Is the Nehru ever "in"?
As Lisa Simpson might say, "Neh."
The Nehru is never acceptable. Not if you're a Mumbaikar barister with a penchant for exploiting slum dogs; not if you're a Western male, aged 59, vacationing in Bali spending your plummeting-value dollars on Thai import hookers and knockoff Aussie brews; not even if you're one or more of the Beatles (dead or alive).
Quite simply, the Nehru shirt is to acceptable as Dr. Evil is to reasonably achievable nefarious plots. It's the reason India was so backward before the Brits brought their unique imperialism to rule the subcontinent. It's the Greyhound buslines of suit apparel, the DSL of broadband, the weak vegan cousin of the chocolate mousse.
It's the jacket the Antichrist will wear.
Nehru shirts, jackets, or any variation thereof, are the lazy man's entrance ticket into a barely palatable textile shirtgatory, a visible statement of fashion agnosticism--not brave enough to go full-tee, not devout enough for a collar. You're lukewarm, baby, and not worthy of being kept in God's sweatshop, much less His mouth.
Wearing the Nehru implies a faux-pop-mod-minimalist aesthetic, but where's the proof? After all, you've only donned this foreign-ish item in the hope of besting your slack-jawed yokel competitors, out-mint juliping William Faulkner, or challenging Bobby Jindal (the American/Republican/Southern Jawaharlal Nehru) to a fisticuffs duel, and impressing your late 1960's music/entertainment devotees, but you have no prior claim on the sensibilities that defined our cultural forbears and contemporary heroes. You're saying you abhor the blight of pin-striped formalism and appreciate the exotic splendor of subcontinental parliamentary politik. And with the right shade of skin, or if you're Sammy Davis Jr., you may have a chance at pulling it off.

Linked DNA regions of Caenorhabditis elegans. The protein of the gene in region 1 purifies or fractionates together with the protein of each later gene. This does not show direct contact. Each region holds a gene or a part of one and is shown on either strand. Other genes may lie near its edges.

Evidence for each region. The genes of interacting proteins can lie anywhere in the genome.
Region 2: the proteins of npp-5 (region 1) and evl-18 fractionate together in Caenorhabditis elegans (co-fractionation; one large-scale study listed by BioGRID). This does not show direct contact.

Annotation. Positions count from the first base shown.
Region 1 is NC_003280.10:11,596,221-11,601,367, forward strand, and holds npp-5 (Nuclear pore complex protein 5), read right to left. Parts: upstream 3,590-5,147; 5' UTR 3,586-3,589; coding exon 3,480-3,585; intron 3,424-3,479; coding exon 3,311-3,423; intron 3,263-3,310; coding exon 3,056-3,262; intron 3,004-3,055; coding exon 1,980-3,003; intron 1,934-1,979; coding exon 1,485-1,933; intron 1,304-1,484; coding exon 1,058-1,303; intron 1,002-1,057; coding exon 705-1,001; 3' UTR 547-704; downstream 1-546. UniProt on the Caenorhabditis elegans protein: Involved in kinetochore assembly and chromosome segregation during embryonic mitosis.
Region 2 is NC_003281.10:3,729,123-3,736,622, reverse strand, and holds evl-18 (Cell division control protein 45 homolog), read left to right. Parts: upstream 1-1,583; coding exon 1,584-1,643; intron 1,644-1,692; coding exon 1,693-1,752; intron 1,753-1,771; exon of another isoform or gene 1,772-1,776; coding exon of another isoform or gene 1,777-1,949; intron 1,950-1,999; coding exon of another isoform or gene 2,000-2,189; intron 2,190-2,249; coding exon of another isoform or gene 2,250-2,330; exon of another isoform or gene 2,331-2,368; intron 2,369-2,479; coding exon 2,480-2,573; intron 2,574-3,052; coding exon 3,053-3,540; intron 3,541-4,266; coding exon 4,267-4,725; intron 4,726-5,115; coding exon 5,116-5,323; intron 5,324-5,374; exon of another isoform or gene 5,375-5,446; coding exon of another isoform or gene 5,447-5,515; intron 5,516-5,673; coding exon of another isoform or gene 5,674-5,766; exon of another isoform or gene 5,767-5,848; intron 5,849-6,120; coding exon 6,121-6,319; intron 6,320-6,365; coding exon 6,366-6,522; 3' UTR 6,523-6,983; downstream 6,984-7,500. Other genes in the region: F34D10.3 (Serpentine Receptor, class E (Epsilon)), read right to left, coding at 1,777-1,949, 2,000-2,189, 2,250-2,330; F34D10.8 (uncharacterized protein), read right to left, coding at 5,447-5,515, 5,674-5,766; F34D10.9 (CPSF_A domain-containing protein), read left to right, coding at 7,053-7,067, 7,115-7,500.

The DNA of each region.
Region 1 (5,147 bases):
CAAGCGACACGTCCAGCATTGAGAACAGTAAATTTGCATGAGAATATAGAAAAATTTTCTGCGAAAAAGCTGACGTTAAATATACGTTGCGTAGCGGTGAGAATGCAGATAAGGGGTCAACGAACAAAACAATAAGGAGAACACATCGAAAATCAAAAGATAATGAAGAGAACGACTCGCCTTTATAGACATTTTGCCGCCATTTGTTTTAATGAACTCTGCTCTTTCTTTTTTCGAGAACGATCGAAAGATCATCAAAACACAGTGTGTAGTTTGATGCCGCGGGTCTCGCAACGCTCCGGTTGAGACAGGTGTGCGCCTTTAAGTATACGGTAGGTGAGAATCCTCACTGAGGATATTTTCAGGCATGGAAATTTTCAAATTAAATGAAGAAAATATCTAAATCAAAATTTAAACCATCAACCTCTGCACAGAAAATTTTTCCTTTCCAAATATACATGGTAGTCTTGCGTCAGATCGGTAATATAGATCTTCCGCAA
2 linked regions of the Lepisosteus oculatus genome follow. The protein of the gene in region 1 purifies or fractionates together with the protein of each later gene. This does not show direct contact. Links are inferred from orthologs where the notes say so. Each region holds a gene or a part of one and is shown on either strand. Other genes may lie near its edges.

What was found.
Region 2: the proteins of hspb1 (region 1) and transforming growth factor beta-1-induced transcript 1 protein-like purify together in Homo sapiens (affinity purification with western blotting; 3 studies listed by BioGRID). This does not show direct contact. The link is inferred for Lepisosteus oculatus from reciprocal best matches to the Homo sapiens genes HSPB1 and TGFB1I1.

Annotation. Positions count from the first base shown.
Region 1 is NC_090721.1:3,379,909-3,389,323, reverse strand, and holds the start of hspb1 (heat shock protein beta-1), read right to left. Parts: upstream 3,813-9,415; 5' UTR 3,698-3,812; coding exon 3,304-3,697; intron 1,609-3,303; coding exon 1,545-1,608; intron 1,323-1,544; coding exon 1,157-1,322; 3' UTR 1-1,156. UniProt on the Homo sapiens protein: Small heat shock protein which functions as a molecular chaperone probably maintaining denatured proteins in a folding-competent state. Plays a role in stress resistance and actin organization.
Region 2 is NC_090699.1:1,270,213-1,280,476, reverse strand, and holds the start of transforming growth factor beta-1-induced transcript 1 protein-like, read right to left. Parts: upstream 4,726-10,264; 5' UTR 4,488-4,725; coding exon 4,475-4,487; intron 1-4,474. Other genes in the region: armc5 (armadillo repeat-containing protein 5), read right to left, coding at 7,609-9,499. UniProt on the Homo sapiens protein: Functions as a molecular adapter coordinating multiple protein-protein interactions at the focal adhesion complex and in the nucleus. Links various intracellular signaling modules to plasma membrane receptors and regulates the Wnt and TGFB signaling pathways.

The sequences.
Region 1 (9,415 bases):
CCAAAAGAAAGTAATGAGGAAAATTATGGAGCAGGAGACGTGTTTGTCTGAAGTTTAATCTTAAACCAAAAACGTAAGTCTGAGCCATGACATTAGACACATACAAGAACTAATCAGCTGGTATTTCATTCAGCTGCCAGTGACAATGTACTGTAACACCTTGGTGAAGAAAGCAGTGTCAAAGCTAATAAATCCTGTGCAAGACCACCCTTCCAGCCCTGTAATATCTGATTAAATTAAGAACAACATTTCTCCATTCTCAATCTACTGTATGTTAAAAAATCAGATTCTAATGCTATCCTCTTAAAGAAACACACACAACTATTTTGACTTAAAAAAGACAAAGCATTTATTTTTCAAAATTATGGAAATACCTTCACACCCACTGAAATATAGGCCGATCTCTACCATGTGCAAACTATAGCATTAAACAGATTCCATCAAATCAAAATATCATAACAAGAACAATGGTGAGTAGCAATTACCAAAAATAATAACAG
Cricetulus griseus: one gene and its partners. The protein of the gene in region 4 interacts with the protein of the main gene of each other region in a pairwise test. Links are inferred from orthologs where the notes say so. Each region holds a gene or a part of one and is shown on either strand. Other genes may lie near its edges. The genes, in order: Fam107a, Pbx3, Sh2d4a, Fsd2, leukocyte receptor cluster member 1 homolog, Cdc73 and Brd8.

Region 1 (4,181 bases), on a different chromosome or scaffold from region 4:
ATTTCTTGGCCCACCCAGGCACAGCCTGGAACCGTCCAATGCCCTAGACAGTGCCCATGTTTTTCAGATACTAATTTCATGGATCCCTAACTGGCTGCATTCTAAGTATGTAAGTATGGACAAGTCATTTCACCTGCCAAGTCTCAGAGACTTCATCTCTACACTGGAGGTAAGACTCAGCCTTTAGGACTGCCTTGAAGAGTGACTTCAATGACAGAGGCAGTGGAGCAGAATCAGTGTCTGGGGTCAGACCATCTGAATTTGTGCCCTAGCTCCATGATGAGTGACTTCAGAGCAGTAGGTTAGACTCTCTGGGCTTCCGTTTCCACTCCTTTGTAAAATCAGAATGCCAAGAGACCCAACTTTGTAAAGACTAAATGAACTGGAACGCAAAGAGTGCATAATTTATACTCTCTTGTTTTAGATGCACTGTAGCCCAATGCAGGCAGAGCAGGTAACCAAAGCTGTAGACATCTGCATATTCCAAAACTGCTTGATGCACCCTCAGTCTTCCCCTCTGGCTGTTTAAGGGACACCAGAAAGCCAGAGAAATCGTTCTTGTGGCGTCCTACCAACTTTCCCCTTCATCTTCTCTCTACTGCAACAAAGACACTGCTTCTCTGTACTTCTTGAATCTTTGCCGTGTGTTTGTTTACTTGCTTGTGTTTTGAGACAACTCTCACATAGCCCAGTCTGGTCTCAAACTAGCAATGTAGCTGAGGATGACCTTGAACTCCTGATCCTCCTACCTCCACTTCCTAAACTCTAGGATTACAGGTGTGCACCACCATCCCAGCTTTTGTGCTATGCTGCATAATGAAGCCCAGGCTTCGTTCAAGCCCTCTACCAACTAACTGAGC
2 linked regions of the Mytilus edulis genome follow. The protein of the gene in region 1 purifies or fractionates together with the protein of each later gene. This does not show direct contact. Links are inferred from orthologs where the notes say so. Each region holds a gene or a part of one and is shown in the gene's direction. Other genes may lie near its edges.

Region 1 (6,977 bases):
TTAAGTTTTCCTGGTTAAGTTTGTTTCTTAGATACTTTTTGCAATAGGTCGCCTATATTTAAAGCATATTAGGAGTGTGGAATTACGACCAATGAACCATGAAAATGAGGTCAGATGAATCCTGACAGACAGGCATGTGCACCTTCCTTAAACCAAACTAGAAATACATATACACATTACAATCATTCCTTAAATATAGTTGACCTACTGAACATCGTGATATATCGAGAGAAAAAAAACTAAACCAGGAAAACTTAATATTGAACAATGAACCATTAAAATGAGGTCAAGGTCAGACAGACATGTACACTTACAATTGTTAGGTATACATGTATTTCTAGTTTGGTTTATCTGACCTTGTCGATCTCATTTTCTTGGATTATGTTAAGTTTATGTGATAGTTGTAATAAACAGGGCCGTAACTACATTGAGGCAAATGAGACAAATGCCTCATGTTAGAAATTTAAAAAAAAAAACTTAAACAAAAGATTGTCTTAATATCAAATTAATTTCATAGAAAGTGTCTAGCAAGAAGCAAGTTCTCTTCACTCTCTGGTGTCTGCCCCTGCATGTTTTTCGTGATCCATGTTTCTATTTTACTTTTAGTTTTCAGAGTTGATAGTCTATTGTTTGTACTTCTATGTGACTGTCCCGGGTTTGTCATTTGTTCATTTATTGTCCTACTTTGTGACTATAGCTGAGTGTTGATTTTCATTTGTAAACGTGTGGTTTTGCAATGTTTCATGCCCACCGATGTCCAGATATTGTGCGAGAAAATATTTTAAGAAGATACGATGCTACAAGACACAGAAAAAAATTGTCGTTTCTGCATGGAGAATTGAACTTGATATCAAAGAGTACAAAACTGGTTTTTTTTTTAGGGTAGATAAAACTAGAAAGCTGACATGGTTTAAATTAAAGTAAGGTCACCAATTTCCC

But you're not, and you don't, so you can't.
What you're really saying is that you're rather good at wiping out old ladies' savings account with a glitzy Telethon of Love, Benny Hinn style. Think about the modern connotations. When you think Nehru, the image that comes to mind is not a Monkee or Johnny Carson nyucking it up on late night, but the Tim Robbins' "Ian" character in High Fidelity, all greasy, graying ponytail, patchouli stench, and world-pop jungle music on the stereo. And do you really want to stroll down the Steven Seagal backalley, with all its weight gain and weird sexual deviancy baggage? That's not a light burden, my fashion forward friend.
If we have to appeal to your base instinct for categorizing everything along a moral plank, then consider this: pop fiction evildoers are often the leaders in Nehru torso-wear; Dr. Evil, Bond villain Ernst Blofeld, and Dr. Who arch-nemesis The Master all secreted Nehru-ism, as if it was a glandular outgrowth of their own demented desires. Villains have their charm, but for all their bluster and schemes, in the end their only real talent is in pairing with a midget to perform Will Smith parenting parody raps. And that's what we call "dated," the hipness equivalent of pretty much any S&L skit from the late nineties.
Like overwrought TV villains might say, you'll Neh-rue the day if you pick this emasculated buttondown over a solid two-piece. Leave it on the Goodwill rack, or better yet, fiddle while Nehru burns; you're better off saying no.